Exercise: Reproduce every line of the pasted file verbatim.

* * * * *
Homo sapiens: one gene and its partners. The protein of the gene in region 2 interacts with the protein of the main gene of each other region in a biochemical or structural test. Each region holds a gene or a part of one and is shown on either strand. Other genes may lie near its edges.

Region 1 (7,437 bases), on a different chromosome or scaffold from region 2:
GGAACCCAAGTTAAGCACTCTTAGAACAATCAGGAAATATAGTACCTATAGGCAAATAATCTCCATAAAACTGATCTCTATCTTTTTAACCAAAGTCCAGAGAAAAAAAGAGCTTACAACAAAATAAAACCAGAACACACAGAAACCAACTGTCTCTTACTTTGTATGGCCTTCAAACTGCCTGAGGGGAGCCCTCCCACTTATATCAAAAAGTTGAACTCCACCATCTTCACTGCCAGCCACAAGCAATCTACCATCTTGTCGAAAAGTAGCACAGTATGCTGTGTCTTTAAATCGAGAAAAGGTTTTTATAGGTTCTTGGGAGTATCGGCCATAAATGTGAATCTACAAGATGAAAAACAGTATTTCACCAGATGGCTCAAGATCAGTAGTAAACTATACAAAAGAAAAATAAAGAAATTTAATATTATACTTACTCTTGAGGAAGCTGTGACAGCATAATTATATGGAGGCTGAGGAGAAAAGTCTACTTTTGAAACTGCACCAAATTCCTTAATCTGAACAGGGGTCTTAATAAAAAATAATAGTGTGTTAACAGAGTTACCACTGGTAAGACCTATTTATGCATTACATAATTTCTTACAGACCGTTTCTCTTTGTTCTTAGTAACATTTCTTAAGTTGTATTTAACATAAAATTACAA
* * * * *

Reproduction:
Homo sapiens: one gene and its partners. The protein of the gene in region 2 interacts with the protein of the main gene of each other region in a biochemical or structural test. Each region holds a gene or a part of one and is shown on either strand. Other genes may lie near its edges.

Region 1 (7,437 bases), on a different chromosome or scaffold from region 2:
GGAACCCAAGTTAAGCACTCTTAGAACAATCAGGAAATATAGTACCTATAGGCAAATAATCTCCATAAAACTGATCTCTATCTTTTTAACCAAAGTCCAGAGAAAAAAAGAGCTTACAACAAAATAAAACCAGAACACACAGAAACCAACTGTCTCTTACTTTGTATGGCCTTCAAACTGCCTGAGGGGAGCCCTCCCACTTATATCAAAAAGTTGAACTCCACCATCTTCACTGCCAGCCACAAGCAATCTACCATCTTGTCGAAAAGTAGCACAGTATGCTGTGTCTTTAAATCGAGAAAAGGTTTTTATAGGTTCTTGGGAGTATCGGCCATAAATGTGAATCTACAAGATGAAAAACAGTATTTCACCAGATGGCTCAAGATCAGTAGTAAACTATACAAAAGAAAAATAAAGAAATTTAATATTATACTTACTCTTGAGGAAGCTGTGACAGCATAATTATATGGAGGCTGAGGAGAAAAGTCTACTTTTGAAACTGCACCAAATTCCTTAATCTGAACAGGGGTCTTAATAAAAAATAATAGTGTGTTAACAGAGTTACCACTGGTAAGACCTATTTATGCATTACATAATTTCTTACAGACCGTTTCTCTTTGTTCTTAGTAACATTTCTTAAGTTGTATTTAACATAAAATTACAA